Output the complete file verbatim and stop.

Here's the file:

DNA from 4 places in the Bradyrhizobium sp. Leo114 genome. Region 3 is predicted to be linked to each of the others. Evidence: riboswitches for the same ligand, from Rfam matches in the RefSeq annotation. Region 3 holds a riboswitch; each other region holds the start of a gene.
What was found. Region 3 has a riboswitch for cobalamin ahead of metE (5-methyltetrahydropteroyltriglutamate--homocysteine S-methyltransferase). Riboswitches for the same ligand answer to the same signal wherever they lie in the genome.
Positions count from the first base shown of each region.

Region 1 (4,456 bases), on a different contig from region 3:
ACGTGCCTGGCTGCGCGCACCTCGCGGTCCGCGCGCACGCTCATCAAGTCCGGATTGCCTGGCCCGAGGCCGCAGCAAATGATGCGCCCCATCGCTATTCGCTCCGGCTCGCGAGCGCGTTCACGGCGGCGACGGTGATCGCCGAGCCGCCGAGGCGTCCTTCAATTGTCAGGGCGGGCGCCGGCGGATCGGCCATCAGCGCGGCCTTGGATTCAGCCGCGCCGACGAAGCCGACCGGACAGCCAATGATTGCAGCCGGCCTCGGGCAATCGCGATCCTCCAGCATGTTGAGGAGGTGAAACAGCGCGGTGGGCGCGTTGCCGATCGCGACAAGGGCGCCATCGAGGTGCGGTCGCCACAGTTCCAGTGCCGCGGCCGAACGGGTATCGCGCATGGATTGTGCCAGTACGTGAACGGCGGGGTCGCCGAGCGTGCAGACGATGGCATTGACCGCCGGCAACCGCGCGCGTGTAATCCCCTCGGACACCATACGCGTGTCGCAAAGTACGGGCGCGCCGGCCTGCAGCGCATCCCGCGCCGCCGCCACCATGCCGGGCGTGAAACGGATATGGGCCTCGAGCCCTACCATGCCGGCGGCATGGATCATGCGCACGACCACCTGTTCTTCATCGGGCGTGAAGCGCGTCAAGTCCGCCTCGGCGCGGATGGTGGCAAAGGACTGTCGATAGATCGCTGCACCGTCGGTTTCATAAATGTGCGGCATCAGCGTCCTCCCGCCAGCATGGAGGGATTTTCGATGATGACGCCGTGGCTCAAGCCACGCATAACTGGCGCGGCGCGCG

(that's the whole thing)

DNA from 4 places in the Bradyrhizobium sp. Leo114 genome. Region 3 is predicted to be linked to each of the others. Evidence: riboswitches for the same ligand, from Rfam matches in the RefSeq annotation. Region 3 holds a riboswitch; each other region holds the start of a gene.
What was found. Region 3 has a riboswitch for cobalamin ahead of metE (5-methyltetrahydropteroyltriglutamate--homocysteine S-methyltransferase). Riboswitches for the same ligand answer to the same signal wherever they lie in the genome.
Positions count from the first base shown of each region.

Region 1 (4,456 bases), on a different contig from region 3:
ACGTGCCTGGCTGCGCGCACCTCGCGGTCCGCGCGCACGCTCATCAAGTCCGGATTGCCTGGCCCGAGGCCGCAGCAAATGATGCGCCCCATCGCTATTCGCTCCGGCTCGCGAGCGCGTTCACGGCGGCGACGGTGATCGCCGAGCCGCCGAGGCGTCCTTCAATTGTCAGGGCGGGCGCCGGCGGATCGGCCATCAGCGCGGCCTTGGATTCAGCCGCGCCGACGAAGCCGACCGGACAGCCAATGATTGCAGCCGGCCTCGGGCAATCGCGATCCTCCAGCATGTTGAGGAGGTGAAACAGCGCGGTGGGCGCGTTGCCGATCGCGACAAGGGCGCCATCGAGGTGCGGTCGCCACAGTTCCAGTGCCGCGGCCGAACGGGTATCGCGCATGGATTGTGCCAGTACGTGAACGGCGGGGTCGCCGAGCGTGCAGACGATGGCATTGACCGCCGGCAACCGCGCGCGTGTAATCCCCTCGGACACCATACGCGTGTCGCAAAGTACGGGCGCGCCGGCCTGCAGCGCATCCCGCGCCGCCGCCACCATGCCGGGCGTGAAACGGATATGGGCCTCGAGCCCTACCATGCCGGCGGCATGGATCATGCGCACGACCACCTGTTCTTCATCGGGCGTGAAGCGCGTCAAGTCCGCCTCGGCGCGGATGGTGGCAAAGGACTGTCGATAGATCGCTGCACCGTCGGTTTCATAAATGTGCGGCATCAGCGTCCTCCCGCCAGCATGGAGGGATTTTCGATGATGACGCCGTGGCTCAAGCCACGCATAACTGGCGCGGCGCGCG